Previous to this I had carried on a Service in the School room at Blackham, which had been attended by 100 or more people.  Mr Haig, the owner, chose to put in a Presbytarian minister and I had to give up my service.
In the Parish Church improvements have been effected.  The Church was very dark and cold.  Two dormer windows were put in by myself, which improved the Church much.  A Reredos in stone was also erected at my own cost.  New oak seats in the South Aisle, the South side of Middle Aisle, and West end of North Aisle, have since been erected principally by myself.  I got some subscriptions towards them. In the Autumn of 1878 we warmed the Church with hot water, the cost of which your Mamma raised by a general subscription amongst high and low.
June 26th 1879.  This day the glass mosaics in the Reredos were completed by Messrs Powell, Glass Works, Temple St., London.   This was done at my own cost.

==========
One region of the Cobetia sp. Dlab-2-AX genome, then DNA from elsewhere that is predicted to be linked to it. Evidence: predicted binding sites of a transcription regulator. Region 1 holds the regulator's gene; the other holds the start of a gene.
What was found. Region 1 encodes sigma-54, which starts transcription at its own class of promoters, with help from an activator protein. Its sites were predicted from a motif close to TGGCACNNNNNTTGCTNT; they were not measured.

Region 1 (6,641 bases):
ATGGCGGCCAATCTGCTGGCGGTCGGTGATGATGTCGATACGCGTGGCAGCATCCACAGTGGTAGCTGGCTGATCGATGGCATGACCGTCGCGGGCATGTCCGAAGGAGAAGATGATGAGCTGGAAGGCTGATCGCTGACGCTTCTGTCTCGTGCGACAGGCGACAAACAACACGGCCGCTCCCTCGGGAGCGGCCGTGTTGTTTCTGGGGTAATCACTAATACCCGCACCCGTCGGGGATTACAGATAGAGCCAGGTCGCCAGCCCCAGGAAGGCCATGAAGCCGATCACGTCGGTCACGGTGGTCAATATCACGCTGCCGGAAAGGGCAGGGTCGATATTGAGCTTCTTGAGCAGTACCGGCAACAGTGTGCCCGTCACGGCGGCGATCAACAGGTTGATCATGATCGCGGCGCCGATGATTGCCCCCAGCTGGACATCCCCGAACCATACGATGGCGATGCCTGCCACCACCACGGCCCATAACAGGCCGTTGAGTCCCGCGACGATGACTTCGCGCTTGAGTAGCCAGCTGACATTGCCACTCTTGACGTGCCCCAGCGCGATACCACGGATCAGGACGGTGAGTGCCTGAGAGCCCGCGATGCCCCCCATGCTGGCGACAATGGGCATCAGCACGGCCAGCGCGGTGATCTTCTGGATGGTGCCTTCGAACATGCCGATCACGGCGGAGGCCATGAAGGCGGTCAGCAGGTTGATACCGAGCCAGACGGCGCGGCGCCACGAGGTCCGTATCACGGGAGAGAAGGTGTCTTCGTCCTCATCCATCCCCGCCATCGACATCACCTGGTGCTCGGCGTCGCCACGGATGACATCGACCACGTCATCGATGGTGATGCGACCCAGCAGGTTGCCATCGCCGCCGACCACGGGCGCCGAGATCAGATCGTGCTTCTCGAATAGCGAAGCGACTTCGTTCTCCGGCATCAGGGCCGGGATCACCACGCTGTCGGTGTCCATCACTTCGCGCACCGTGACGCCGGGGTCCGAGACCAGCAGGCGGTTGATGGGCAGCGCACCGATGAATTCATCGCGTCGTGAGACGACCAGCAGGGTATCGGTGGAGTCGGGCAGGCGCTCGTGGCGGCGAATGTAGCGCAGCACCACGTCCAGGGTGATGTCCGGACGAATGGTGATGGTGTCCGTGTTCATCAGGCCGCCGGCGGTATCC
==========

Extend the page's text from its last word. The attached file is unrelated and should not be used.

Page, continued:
On Oct 16th 1884 The New Church at Groombridge was opened - (not consecrated) for Divine Service.  The money gathered for the Church was raised by subn.  The list is amongst other papers connected with the Building Operations.  Dr Cross DC & of Hastings preached the sermon in the afternoon.  The poor of ------- were entertained at a tea between the services.  This was managed by Mr Sheatfield.
The Iron Church at Blackham was opened about the same time and has carried on successfully ever since (July 1885).  This was built by myself at a cost of about 330, and remains in my possession.
St Thomas' Church at Groombridge was consecrated by Dr Durnford, Bishop of Chichester, on the 20th Feb 1886.  Tea was provided for the poor in the Mission Room.  The Miss Milburns took an active part in this and provided the eatables.
The District was assigned to St Thomas' Church and the business completed in October 1886.  The Revd James Parker was appointed the first incumbent.
Jan 1888.  The Mission Church was converted into a school room a class room and necessary offices were added.  The school is now (Feb) in good working order with about 120 children on the books.  These buildings were done by subscription at a cost, with fittings, of aabout 500.
The last improvement for this new ------ is a Parsonage House.  This is now building and is likely to be inhabited in the early part of Summer (1888).

Oct 1888.  The Vicarage House has been finished and occupied by Mr Parker now for some weeks.